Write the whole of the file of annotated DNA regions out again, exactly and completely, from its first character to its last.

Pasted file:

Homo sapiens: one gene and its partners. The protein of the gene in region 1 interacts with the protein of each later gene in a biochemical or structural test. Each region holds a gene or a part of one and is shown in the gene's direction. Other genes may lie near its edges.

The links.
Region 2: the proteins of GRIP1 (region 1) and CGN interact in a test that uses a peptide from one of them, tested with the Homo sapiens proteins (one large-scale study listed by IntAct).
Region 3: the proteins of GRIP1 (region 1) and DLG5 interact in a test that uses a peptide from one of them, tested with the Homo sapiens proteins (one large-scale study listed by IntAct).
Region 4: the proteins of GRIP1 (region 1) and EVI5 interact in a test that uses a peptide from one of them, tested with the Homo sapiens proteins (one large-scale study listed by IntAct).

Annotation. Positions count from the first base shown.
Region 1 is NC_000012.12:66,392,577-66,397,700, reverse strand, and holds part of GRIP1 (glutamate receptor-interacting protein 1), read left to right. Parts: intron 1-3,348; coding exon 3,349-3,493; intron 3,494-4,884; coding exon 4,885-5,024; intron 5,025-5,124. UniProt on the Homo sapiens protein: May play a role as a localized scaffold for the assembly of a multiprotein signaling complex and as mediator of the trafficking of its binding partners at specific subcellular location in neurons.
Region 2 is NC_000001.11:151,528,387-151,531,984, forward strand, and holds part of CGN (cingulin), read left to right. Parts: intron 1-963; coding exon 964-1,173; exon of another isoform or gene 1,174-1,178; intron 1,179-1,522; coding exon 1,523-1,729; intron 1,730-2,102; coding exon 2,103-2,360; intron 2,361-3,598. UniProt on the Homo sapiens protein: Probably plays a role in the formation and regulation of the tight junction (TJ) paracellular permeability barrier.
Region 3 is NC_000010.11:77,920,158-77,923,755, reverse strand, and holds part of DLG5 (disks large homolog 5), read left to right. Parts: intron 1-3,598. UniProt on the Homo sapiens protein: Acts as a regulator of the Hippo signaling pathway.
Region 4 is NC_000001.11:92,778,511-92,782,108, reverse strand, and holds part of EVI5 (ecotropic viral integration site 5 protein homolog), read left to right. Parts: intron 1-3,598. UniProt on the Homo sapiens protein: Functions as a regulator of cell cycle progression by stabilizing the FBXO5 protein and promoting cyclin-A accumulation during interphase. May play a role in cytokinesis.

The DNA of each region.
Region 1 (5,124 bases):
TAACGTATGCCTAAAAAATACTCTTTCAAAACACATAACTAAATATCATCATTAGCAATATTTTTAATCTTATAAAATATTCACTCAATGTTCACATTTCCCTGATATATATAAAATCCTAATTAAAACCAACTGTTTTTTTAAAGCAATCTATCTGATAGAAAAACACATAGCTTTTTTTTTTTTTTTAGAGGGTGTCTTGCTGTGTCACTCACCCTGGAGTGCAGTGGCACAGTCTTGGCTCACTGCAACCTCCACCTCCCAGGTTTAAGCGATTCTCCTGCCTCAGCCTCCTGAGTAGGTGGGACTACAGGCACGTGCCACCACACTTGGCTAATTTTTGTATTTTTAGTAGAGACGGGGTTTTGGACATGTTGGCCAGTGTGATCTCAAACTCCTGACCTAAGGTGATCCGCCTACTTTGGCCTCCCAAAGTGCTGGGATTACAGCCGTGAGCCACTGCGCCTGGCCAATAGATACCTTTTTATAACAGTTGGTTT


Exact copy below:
Homo sapiens: one gene and its partners. The protein of the gene in region 1 interacts with the protein of each later gene in a biochemical or structural test. Each region holds a gene or a part of one and is shown in the gene's direction. Other genes may lie near its edges.

The links.
Region 2: the proteins of GRIP1 (region 1) and CGN interact in a test that uses a peptide from one of them, tested with the Homo sapiens proteins (one large-scale study listed by IntAct).
Region 3: the proteins of GRIP1 (region 1) and DLG5 interact in a test that uses a peptide from one of them, tested with the Homo sapiens proteins (one large-scale study listed by IntAct).
Region 4: the proteins of GRIP1 (region 1) and EVI5 interact in a test that uses a peptide from one of them, tested with the Homo sapiens proteins (one large-scale study listed by IntAct).

Annotation. Positions count from the first base shown.
Region 1 is NC_000012.12:66,392,577-66,397,700, reverse strand, and holds part of GRIP1 (glutamate receptor-interacting protein 1), read left to right. Parts: intron 1-3,348; coding exon 3,349-3,493; intron 3,494-4,884; coding exon 4,885-5,024; intron 5,025-5,124. UniProt on the Homo sapiens protein: May play a role as a localized scaffold for the assembly of a multiprotein signaling complex and as mediator of the trafficking of its binding partners at specific subcellular location in neurons.
Region 2 is NC_000001.11:151,528,387-151,531,984, forward strand, and holds part of CGN (cingulin), read left to right. Parts: intron 1-963; coding exon 964-1,173; exon of another isoform or gene 1,174-1,178; intron 1,179-1,522; coding exon 1,523-1,729; intron 1,730-2,102; coding exon 2,103-2,360; intron 2,361-3,598. UniProt on the Homo sapiens protein: Probably plays a role in the formation and regulation of the tight junction (TJ) paracellular permeability barrier.
Region 3 is NC_000010.11:77,920,158-77,923,755, reverse strand, and holds part of DLG5 (disks large homolog 5), read left to right. Parts: intron 1-3,598. UniProt on the Homo sapiens protein: Acts as a regulator of the Hippo signaling pathway.
Region 4 is NC_000001.11:92,778,511-92,782,108, reverse strand, and holds part of EVI5 (ecotropic viral integration site 5 protein homolog), read left to right. Parts: intron 1-3,598. UniProt on the Homo sapiens protein: Functions as a regulator of cell cycle progression by stabilizing the FBXO5 protein and promoting cyclin-A accumulation during interphase. May play a role in cytokinesis.

The DNA of each region.
Region 1 (5,124 bases):
TAACGTATGCCTAAAAAATACTCTTTCAAAACACATAACTAAATATCATCATTAGCAATATTTTTAATCTTATAAAATATTCACTCAATGTTCACATTTCCCTGATATATATAAAATCCTAATTAAAACCAACTGTTTTTTTAAAGCAATCTATCTGATAGAAAAACACATAGCTTTTTTTTTTTTTTTAGAGGGTGTCTTGCTGTGTCACTCACCCTGGAGTGCAGTGGCACAGTCTTGGCTCACTGCAACCTCCACCTCCCAGGTTTAAGCGATTCTCCTGCCTCAGCCTCCTGAGTAGGTGGGACTACAGGCACGTGCCACCACACTTGGCTAATTTTTGTATTTTTAGTAGAGACGGGGTTTTGGACATGTTGGCCAGTGTGATCTCAAACTCCTGACCTAAGGTGATCCGCCTACTTTGGCCTCCCAAAGTGCTGGGATTACAGCCGTGAGCCACTGCGCCTGGCCAATAGATACCTTTTTATAACAGTTGGTTT